“It’s very relaxing. The mothers get a lot out of it, and so do the babies,” she says. “The mothers use the baby as a weight during the movements, they come out of a workout feeling good, and they know they have spent time entertaining their baby as well,” she adds.

Many yoga practitioners espouse the benefits of the mind-body connection, which creates self-awareness and an attitude of overall wellness. A study published in the May 2005 issue of Psychology of Women Quarterly supports this idea. Three samples of women who either performed yoga, exercised or did neither completed questionnaires. Yoga practitioners answered more favorably on measures such as body awareness and body satisfaction. They also showed less-disordered eating attitudes.

The popularity of these yoga classes speaks for itself.

“We had to keep providing more openings because there was so much demand for it,” Benmoshe says.

Young yoginis gain self-esteem, fitness and inner strength

Many area fitness centers and yoga spas offer classes for children as well as for parents with infants. Exercise is a healthy outlet that helps children reduce stress, get fit and spend time with other children.

The Yogini Kids class for ages 3 to 6 at Itsy Bitsy Baby Spa is designed to be fun and use yoga poses to teach coordination, flexibility, strength and body awareness, according to the company. The program is described as providing a non-competitive atmosphere that promotes inner strength, confidence and self-esteem.

Jennifer Bluestone, who has taught yoga to elementary students at the Raleigh School, says yoga is a “great way for children to learn to focus and learn how to think of their bodies in a positive way.” Yoga also builds self-esteem because children at all fitness levels can participate. “When they finally get a pose, they are bursting with confidence,” Bluestone says.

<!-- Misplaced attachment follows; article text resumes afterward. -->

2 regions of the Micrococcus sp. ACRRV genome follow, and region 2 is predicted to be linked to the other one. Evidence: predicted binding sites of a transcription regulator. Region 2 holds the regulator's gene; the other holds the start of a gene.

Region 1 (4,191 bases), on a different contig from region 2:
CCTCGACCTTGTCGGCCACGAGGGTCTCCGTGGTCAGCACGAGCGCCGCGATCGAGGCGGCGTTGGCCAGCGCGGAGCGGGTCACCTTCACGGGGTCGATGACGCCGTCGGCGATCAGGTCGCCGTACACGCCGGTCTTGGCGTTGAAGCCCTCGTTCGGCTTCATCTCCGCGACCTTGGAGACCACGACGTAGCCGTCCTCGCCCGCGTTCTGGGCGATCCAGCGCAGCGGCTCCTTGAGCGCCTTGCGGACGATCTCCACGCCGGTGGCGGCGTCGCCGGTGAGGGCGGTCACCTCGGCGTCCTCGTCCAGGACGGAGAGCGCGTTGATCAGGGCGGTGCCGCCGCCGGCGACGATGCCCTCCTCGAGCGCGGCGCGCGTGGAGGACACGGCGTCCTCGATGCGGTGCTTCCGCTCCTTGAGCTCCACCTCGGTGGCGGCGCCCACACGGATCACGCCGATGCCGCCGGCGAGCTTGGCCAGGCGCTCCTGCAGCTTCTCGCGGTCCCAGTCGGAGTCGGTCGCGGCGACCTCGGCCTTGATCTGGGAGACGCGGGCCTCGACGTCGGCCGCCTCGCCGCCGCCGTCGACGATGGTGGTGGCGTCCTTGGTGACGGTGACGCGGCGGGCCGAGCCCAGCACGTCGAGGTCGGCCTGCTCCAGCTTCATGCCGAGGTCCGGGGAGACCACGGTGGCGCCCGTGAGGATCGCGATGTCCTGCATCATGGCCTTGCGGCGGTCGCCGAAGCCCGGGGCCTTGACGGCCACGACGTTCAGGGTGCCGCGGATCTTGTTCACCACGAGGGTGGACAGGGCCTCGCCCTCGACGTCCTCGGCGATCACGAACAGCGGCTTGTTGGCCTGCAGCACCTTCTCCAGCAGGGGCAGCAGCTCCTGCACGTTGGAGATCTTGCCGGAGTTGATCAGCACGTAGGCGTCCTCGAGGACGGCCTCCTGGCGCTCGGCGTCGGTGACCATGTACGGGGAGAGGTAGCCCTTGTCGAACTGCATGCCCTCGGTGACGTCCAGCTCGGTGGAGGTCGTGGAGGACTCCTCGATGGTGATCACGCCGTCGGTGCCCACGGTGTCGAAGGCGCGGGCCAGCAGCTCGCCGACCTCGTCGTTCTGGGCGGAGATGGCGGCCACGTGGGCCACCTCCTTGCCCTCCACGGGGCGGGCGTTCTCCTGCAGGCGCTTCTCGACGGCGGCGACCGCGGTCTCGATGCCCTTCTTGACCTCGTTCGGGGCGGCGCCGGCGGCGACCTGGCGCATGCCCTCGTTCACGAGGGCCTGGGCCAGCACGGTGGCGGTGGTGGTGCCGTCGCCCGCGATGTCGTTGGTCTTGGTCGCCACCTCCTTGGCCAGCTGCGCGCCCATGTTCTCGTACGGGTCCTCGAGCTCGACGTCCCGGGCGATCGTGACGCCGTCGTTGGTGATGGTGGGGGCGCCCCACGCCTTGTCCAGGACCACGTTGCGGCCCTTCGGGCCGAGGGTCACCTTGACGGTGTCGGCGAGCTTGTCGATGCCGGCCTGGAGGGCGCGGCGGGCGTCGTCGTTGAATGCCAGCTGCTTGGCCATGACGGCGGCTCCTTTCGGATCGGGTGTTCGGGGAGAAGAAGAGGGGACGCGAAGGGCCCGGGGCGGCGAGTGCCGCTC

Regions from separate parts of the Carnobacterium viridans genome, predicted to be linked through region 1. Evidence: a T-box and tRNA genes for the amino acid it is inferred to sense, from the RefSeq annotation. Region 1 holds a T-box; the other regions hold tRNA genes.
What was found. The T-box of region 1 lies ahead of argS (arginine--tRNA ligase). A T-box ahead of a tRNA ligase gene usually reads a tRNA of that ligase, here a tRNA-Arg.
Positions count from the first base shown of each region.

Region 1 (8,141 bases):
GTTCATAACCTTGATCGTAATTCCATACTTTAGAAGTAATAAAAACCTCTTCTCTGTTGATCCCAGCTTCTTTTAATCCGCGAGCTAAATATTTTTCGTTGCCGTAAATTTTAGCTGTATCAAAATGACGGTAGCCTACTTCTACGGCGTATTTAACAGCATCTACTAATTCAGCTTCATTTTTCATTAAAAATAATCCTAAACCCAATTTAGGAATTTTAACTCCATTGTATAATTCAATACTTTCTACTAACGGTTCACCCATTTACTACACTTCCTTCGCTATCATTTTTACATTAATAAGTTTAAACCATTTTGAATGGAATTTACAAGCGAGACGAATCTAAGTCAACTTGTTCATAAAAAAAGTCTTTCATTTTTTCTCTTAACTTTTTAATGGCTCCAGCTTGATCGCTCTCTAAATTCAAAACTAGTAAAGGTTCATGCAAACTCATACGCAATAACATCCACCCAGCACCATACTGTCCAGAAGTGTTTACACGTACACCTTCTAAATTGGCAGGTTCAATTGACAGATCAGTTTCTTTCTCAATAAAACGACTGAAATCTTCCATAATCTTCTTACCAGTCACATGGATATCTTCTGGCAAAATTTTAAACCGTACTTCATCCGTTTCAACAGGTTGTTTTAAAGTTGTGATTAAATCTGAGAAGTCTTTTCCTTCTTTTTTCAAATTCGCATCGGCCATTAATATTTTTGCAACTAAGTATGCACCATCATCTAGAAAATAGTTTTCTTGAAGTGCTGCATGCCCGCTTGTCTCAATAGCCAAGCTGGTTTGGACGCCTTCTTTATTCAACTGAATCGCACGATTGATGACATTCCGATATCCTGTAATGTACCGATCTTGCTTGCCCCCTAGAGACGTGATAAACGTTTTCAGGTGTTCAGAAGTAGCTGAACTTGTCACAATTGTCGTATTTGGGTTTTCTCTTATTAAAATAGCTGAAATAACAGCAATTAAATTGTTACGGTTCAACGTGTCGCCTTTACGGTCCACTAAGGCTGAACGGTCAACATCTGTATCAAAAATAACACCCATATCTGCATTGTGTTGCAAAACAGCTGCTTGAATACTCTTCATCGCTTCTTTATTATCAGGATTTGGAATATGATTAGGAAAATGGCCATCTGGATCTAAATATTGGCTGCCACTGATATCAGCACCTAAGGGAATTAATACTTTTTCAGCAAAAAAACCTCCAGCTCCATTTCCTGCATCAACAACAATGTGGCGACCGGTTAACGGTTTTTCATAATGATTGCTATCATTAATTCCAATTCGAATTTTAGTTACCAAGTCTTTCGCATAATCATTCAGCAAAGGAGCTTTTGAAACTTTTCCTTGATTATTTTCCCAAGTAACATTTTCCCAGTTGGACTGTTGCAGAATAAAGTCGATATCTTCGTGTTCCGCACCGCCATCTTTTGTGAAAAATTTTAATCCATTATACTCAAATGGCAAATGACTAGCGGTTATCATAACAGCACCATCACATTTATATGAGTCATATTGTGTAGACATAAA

Bluestone teaches breathing exercises that allow children to practice being focused and quiet, and suggests children carry these techniques into their everyday lives. She also incorporates educational material and games into her yoga classes. Sometimes she throws a bunch of pom-poms into the middle of a room and has the children pick them up with their toes. “They are so quiet and focused while they do this,” she notes.

She also includes academics, like math, language and even reading. If the class is practicing an animal yoga pose, they can look up the animal in a book and read about it while doing the pose, she says. Bluestone says it’s easy to get kids hooked on yoga because it’s fun. “And once you tell them that the Pittsburgh Steelers football team does yoga, they are hooked,” she adds.

In the spring of 2007, several Steelers team members began participating in yoga classes offered by a former NFL player and his wife at Amazing Yoga in Pennsylvania. It’s doubtful that the players are regretting the decision to incorporate yoga in their training since the team won the 2009 Super Bowl.

From the tiniest practitioners to bulked-up linebackers, yoga is a popular way for people of all ages and stages of life to exercise and focus on the mind-body connection. For moms, it provides a way to connect with their little one while staying in shape postpartum and reducing stress. And as their babies grow, they are “naturals” at yoga poses.

Carol McGarrahan is a Triangle-area mother and health and science writer who wishes she had known about “Mom and Baby” yoga about a decade ago.

Sampling of Classes for Little Yoginis

The following places in the Triangle offer yoga classes for moms with babies:

Patanjali’s Place: A Community Yoga Space
700 Foster St., Durham
Baby and Me Yoga plus classes for elementary school students and teens.

HealthyMoms of Wake County
Offers a variety of yoga classes for mothers and babies at different locations. Check the Web site or call for class times and locations

Itsy Bitsy Baby Spa
1055 Darrington Dr., Cary
Preston Walk Shopping Center
Mommy and Baby Yoga class for mothers and babies ages 6 weeks to 18 months, Baby Yoga classes for ages 6 weeks to 18 months and 18 months to 3 years, and Yogini Kids for ages 3 to 6.

Triangle Yoga
930 Martin Luther Jr. King Blvd., Chapel Hill
Offers postnatal yoga for mom and baby as well as prenatal yoga and yoga for kids and adults of all ages.

Additional links to some area yoga programs for children and/or parents and children:

Evolve Movement in Raleigh,
Pediatric Therapy Associates & Sports Medicine
Triangle Pilates and Cary Yoga Center
YMCA of the Triangle